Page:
Low oil prices cost OPEC $349 billion

A report from the EIA showed OPEC’s revenues fell by nearly half from 2014 to 2015 as the group pursued a strategy of defending market share over oil prices. The EIA estimates that the members of OPEC earned about $404 billion in net oil export revenues last year, down $349 billion from 2014’s $753 billion. The 46% decline in revenues was the lowest the group has seen since 2010, according to the report.

Approximately one-third of total OPEC oil revenues went to Saudi Arabia, the group’s largest producer. The EIA estimates that OPEC’s de facto leader likely earned $130 billion in revenue last year, down from $247 billion in 2014. The net earnings included Iran, unlike in previous reports. However, Iran’s net export revenues were not adjusted for possible price discounts the country may have offered customers between late 2011 and January 2016 when international sanctions were in place. The EIA believes the Islamic Republic earned roughly $27 billion last year from oil exports.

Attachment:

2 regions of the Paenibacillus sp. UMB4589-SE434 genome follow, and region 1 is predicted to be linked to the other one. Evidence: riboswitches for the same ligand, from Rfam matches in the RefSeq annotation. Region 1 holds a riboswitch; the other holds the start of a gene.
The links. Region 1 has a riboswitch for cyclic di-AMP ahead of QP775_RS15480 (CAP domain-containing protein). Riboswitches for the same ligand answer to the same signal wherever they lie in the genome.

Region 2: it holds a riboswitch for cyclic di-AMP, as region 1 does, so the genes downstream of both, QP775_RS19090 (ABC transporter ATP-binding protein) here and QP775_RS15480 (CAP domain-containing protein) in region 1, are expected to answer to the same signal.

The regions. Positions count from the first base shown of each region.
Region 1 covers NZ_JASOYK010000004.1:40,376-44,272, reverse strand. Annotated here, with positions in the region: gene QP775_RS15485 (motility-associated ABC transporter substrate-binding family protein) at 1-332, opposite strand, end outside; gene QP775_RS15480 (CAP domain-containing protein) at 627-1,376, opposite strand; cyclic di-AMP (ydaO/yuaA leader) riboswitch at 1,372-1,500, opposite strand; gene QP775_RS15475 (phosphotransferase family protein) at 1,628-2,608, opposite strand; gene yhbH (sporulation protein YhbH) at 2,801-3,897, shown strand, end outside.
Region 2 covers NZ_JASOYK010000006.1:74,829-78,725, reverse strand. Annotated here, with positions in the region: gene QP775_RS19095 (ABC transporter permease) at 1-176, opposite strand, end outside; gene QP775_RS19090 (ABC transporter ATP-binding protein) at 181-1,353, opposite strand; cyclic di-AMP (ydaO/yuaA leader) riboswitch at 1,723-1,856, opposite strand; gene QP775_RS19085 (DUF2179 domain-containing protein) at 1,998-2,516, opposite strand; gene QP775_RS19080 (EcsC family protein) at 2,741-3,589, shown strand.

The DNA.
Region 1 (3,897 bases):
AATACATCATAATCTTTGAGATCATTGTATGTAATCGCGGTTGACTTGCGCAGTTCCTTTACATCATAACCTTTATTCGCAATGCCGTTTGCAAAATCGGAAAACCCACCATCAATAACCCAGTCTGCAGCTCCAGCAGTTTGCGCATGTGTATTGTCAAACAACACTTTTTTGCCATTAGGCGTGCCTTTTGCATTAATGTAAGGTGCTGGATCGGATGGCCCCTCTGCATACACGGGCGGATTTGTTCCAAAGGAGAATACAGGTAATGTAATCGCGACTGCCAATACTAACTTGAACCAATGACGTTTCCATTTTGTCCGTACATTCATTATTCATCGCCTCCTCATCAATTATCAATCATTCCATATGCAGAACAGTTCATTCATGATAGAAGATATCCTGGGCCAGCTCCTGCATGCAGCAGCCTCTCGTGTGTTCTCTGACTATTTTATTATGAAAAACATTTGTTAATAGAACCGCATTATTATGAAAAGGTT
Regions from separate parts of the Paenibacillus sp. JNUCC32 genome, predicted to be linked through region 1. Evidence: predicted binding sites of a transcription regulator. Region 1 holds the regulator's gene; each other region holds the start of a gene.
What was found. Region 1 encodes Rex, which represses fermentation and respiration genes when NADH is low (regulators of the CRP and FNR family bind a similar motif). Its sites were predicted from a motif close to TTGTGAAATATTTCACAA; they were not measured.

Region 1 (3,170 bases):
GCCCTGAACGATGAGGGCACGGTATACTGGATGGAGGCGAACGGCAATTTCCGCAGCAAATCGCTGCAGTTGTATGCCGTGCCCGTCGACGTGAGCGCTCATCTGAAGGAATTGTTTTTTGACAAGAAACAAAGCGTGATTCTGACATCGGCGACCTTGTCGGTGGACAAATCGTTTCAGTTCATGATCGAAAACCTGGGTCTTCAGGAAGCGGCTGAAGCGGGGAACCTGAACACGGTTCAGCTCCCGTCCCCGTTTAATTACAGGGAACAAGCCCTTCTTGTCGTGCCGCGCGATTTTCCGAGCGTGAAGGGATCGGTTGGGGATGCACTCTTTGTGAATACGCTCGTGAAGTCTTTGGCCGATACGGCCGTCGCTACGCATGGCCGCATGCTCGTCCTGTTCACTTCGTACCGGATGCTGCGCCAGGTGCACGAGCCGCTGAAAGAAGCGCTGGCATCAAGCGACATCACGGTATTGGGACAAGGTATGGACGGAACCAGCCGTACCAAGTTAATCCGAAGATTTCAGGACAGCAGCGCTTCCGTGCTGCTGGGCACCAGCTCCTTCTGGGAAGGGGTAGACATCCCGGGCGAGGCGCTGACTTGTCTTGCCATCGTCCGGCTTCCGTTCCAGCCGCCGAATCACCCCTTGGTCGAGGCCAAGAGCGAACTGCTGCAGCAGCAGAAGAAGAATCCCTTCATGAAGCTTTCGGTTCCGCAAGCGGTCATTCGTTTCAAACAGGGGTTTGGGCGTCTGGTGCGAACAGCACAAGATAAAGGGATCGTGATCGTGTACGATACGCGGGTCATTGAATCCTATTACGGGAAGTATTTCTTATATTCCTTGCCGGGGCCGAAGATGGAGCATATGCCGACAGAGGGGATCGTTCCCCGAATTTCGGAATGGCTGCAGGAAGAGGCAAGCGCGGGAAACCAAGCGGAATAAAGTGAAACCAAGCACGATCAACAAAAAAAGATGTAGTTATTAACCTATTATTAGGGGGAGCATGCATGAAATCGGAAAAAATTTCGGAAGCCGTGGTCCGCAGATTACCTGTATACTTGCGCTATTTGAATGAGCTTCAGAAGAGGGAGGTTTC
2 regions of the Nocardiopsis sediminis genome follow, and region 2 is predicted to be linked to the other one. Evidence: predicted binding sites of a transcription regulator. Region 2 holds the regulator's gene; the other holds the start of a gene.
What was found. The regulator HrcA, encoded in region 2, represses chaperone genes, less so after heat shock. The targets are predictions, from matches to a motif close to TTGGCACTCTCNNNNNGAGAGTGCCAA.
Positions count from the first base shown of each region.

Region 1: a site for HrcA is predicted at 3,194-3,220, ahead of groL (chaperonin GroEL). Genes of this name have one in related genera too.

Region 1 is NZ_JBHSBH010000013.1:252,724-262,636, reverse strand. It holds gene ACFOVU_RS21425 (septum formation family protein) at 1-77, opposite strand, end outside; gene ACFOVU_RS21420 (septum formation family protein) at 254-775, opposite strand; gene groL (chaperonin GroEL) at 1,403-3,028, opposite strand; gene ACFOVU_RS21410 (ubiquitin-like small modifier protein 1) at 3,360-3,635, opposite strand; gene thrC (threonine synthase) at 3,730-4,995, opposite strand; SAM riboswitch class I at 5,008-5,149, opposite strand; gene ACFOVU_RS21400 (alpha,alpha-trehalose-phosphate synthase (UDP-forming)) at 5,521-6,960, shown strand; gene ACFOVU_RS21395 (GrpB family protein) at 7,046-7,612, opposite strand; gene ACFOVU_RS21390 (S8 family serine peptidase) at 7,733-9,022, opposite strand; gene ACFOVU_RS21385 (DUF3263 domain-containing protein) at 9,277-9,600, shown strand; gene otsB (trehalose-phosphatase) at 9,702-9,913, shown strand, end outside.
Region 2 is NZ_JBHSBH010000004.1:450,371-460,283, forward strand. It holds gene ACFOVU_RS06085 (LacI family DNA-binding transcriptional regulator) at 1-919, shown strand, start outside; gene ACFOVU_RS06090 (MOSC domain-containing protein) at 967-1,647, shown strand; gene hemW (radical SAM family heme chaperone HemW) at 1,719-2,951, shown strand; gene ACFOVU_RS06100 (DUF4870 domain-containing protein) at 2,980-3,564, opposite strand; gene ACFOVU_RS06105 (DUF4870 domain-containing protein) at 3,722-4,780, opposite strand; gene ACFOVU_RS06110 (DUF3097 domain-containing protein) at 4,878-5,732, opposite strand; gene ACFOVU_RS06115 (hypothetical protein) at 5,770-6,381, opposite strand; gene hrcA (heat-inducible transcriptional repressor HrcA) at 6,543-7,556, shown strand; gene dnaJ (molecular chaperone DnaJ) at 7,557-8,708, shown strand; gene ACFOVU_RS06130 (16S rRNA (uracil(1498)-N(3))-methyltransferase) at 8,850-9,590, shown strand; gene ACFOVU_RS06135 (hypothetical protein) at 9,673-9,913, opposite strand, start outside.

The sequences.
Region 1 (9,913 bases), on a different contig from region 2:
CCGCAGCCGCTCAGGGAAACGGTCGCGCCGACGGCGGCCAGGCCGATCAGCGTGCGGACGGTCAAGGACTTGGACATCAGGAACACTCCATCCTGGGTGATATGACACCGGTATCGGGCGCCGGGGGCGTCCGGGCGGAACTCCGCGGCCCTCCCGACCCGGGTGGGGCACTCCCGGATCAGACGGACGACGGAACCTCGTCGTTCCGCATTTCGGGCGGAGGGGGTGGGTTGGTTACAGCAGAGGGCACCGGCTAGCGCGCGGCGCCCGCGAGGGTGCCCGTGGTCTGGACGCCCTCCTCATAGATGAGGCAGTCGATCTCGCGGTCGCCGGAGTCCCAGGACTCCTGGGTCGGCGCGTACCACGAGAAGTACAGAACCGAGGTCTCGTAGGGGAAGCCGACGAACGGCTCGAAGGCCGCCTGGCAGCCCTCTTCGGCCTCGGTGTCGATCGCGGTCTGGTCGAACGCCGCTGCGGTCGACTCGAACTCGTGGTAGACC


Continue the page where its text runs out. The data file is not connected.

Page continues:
EIA projects that OPEC net oil export revenues could fall further to about $341 billion this year, based on projects of global oil prices and OPEC production levels predicted in the EIA’s most recent Short-Term Energy Outlook. On a per capital basis, OPEC net oil export earnings are expected to decline about 17% from $606 in 2015 to $503 in 2016.

Lower prices have more than offset the groups increased production, which reached 32.4 MMBOPD in May. U.S. shale production and output from other parts of the globe has trended downward since the implementation of OPEC’s new policy, however, lending some support to prices along with unplanned outages in Canada and Nigeria.

360 OPEC Oil Revenues

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